Every decision you make, even before the very first coin toss is going to affect you later down the road. Your choice of coaches can actually boost player stats, and the team doctor can either practice smart medicine or use your players as professional guinea pigs for a variety of pharmaceuticals to boost their abilities. Don’t worry; you can equip your team with the necessary drugs to get around those urine tests, and you have the uneasy task of either benching an injured player or pumping him full of drugs and sending him back out...possibly to an early retirement.
This is by far one of the best-looking football games on the Xbox this year. What it lacks in NFL authenticity it more than makes up for in detail visuals, both the stadiums and the players. The camera is position much closer to the action than traditional football games so you get in real good and close for all the brutal hits and bone-splitting action. The fact that you’ll be using Clash and Unleash modes will help slow things down so you can appreciate every grisly detail.
The campaign is broken up with some nice CG movies that move the story along. The setup and menus are easy to read and navigate. The entire presentation just has a whole lot more presentation going for it that you’d expect for a non-NFL endorsed product. Midway was trying really hard to compete and they succeeded.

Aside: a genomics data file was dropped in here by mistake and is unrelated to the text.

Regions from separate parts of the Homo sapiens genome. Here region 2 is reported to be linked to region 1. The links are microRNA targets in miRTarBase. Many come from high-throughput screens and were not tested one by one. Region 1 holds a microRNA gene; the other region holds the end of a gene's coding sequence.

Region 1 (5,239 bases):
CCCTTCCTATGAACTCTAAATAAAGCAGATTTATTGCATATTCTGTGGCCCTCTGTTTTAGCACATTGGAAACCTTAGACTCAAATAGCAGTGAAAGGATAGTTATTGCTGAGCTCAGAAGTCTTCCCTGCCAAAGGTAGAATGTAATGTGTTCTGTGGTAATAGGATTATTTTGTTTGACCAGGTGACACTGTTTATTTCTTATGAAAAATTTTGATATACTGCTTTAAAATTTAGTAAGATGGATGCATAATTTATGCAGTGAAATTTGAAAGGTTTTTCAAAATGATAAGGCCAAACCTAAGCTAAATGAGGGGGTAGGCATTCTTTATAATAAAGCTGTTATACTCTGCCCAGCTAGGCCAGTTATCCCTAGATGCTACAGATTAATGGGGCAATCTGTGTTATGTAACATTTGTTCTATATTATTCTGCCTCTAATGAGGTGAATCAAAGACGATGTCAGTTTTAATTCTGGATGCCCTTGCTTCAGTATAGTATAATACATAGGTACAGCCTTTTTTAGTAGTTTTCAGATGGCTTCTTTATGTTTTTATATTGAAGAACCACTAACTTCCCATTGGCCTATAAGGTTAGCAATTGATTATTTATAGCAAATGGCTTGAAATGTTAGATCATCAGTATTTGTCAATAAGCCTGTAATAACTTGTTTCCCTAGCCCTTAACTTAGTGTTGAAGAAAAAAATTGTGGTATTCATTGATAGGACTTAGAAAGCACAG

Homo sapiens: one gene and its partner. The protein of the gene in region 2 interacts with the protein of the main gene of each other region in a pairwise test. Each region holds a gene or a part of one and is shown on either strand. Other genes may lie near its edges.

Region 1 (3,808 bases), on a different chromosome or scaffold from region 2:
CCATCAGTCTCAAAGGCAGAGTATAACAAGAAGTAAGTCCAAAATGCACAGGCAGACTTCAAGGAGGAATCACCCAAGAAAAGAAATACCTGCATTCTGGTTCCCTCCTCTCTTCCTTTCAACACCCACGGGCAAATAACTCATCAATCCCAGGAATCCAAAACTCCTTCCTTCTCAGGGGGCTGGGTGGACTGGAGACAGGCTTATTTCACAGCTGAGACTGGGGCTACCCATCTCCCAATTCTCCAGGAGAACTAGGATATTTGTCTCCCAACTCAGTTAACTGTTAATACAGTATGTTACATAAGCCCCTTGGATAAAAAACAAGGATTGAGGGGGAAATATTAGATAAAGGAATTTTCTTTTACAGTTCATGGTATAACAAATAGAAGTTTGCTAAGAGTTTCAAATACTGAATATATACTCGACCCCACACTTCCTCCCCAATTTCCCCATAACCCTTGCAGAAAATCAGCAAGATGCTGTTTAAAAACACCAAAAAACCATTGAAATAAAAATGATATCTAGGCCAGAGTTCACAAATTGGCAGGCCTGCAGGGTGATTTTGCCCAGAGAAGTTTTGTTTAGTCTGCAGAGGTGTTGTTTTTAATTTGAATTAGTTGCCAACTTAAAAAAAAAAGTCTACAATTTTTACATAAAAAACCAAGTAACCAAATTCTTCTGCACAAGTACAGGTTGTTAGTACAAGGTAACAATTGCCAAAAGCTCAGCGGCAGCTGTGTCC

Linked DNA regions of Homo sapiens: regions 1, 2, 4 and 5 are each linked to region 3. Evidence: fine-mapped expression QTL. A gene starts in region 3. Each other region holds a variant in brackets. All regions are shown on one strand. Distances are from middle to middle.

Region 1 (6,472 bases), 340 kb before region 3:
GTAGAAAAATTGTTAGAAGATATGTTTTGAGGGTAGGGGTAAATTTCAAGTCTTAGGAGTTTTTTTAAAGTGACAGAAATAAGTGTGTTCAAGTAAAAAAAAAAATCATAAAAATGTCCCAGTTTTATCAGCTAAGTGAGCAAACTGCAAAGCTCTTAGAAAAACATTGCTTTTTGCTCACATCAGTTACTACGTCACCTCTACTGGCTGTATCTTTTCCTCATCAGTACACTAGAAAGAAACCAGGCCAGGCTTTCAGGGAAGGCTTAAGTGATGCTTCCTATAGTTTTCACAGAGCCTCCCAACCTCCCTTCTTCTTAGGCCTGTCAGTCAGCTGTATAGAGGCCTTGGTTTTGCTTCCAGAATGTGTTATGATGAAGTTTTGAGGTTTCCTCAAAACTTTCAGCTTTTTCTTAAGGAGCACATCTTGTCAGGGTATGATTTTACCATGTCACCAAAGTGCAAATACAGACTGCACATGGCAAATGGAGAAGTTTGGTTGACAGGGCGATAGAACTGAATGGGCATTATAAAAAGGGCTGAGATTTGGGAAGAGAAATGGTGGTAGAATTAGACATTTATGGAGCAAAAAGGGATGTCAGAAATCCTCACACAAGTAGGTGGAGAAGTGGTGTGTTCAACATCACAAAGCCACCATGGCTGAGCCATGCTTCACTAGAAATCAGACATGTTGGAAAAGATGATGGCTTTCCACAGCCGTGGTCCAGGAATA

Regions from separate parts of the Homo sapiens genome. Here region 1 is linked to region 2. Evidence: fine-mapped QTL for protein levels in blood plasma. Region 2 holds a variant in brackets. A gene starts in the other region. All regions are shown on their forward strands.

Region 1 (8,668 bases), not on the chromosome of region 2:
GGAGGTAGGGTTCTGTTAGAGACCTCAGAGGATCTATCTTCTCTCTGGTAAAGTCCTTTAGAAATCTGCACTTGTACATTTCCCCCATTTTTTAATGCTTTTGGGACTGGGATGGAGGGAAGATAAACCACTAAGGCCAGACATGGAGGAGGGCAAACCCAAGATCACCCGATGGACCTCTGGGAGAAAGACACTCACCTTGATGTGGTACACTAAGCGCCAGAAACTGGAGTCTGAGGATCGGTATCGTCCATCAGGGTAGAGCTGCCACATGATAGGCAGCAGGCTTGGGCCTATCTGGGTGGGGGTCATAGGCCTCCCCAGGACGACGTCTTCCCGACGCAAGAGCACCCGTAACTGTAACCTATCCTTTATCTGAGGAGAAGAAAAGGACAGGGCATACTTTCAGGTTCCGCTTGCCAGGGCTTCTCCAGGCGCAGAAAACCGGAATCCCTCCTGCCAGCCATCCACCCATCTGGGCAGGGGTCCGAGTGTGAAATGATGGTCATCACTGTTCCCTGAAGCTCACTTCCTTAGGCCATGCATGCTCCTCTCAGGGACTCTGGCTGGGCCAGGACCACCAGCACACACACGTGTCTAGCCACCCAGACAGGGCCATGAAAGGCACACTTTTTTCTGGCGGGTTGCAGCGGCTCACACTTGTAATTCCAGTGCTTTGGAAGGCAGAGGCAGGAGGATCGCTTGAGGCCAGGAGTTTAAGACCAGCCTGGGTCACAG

If you were wondering how a football game could ever get an M-rating it will only take a single quarter of a single game to find out. There is so much trash talking, both on the field and in the press box, that you won’t believe your ears. I was in total awe and hysterical amazement the first time I heard the F-bomb dropped during casual play-by-play.
As for the rest of the cast, there are more than 50 credited voice acting roles in this game and Lawrence Taylor even did his own voice work for Quentin Sands to make sure he sounded tough enough. But even with this star power paving the way, there are some excellent performances from the least likely characters in the story mode.
Sound effects are pretty standard for a football game until you get to the brutal hits and crunching bones that will have you wincing with every tackle, and once again when you replay it.
The soundtrack features a line-up of more than a dozen artists and 20+ songs that cover the entire hip-hop culture you might expect from an underground game like this. You’ll either love it or hate it, but there is no custom soundtrack option so hopefully you can at least tolerate it.
The story mode will take you a week or more of casual play or you can burn through it in a day or two of solid gaming. The lacking A.I. is disappointing and keeps the game from ever achieving a truly challenge state, but it is still a lot of guilty fun.
The two-player modes for online and local multiplayer bypass this faulty A.I. and will keep you playing this game for months to come. This is definitely a game to bust out when you have some friends over and need to drain a case of beer.
Blitz: The League reminds me a lot of the failed experiment known as the XFL. We have exaggerated football, slutty cheerleaders, and a game that is more about style and presentation than actual substance. But Blitz has never been terribly concerned with authentic football and now that the NFL is no longer a part of the equation, Midway is free to remove what few constraints they still had in place.
Serious football players probably won’t enjoy this game aside from its humorous elements, but anyone with a sense of humor and a proclivity towards extreme violence and severe bodily injury will have the time of their life.